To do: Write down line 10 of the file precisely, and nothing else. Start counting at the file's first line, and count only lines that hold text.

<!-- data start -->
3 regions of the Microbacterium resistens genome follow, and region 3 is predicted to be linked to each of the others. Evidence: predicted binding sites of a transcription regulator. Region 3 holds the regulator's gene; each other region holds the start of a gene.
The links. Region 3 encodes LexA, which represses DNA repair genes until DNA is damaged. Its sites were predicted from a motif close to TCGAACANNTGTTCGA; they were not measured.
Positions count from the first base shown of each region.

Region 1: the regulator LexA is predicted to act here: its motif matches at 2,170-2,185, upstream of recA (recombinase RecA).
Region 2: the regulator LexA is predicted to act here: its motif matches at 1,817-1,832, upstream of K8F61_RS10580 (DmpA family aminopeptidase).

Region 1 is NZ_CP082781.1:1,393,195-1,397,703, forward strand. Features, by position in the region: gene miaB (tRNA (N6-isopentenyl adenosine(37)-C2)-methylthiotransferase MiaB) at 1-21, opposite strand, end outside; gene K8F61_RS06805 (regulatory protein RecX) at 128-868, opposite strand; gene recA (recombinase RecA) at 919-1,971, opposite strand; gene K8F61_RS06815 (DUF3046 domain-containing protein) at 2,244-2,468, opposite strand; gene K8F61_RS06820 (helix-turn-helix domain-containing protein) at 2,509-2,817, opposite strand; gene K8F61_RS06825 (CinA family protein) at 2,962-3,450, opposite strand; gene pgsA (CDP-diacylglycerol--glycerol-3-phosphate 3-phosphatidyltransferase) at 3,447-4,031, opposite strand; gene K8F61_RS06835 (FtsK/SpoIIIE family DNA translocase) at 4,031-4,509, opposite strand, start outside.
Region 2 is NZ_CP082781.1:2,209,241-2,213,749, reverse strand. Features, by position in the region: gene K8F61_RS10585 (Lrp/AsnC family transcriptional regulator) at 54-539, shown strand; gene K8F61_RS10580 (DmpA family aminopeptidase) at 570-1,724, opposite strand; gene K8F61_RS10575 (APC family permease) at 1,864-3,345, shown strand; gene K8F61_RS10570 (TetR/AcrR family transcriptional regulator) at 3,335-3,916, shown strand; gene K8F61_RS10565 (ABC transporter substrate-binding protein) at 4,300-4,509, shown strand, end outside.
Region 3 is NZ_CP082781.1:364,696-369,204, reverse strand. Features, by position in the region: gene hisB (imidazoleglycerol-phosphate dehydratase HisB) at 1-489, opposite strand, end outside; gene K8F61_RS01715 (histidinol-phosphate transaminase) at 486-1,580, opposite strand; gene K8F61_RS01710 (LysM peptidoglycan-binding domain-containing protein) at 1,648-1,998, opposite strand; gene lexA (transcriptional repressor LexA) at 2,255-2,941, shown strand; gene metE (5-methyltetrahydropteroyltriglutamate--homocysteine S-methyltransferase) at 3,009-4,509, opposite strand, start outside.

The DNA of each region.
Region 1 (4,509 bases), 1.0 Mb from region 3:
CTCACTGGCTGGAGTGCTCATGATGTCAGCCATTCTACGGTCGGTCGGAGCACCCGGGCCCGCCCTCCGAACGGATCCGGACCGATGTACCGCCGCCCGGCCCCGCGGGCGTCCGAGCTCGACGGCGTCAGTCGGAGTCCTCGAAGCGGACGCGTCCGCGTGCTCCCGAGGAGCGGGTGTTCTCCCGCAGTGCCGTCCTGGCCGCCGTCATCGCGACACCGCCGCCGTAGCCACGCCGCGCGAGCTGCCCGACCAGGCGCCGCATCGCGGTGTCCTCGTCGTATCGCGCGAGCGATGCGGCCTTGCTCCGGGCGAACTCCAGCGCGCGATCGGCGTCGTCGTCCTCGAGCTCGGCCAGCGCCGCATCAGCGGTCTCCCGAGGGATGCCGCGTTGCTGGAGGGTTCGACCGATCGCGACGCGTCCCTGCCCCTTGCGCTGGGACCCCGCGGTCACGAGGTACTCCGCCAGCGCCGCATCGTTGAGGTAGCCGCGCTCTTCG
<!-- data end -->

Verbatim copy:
Region 1 (4,509 bases), 1.0 Mb from region 3: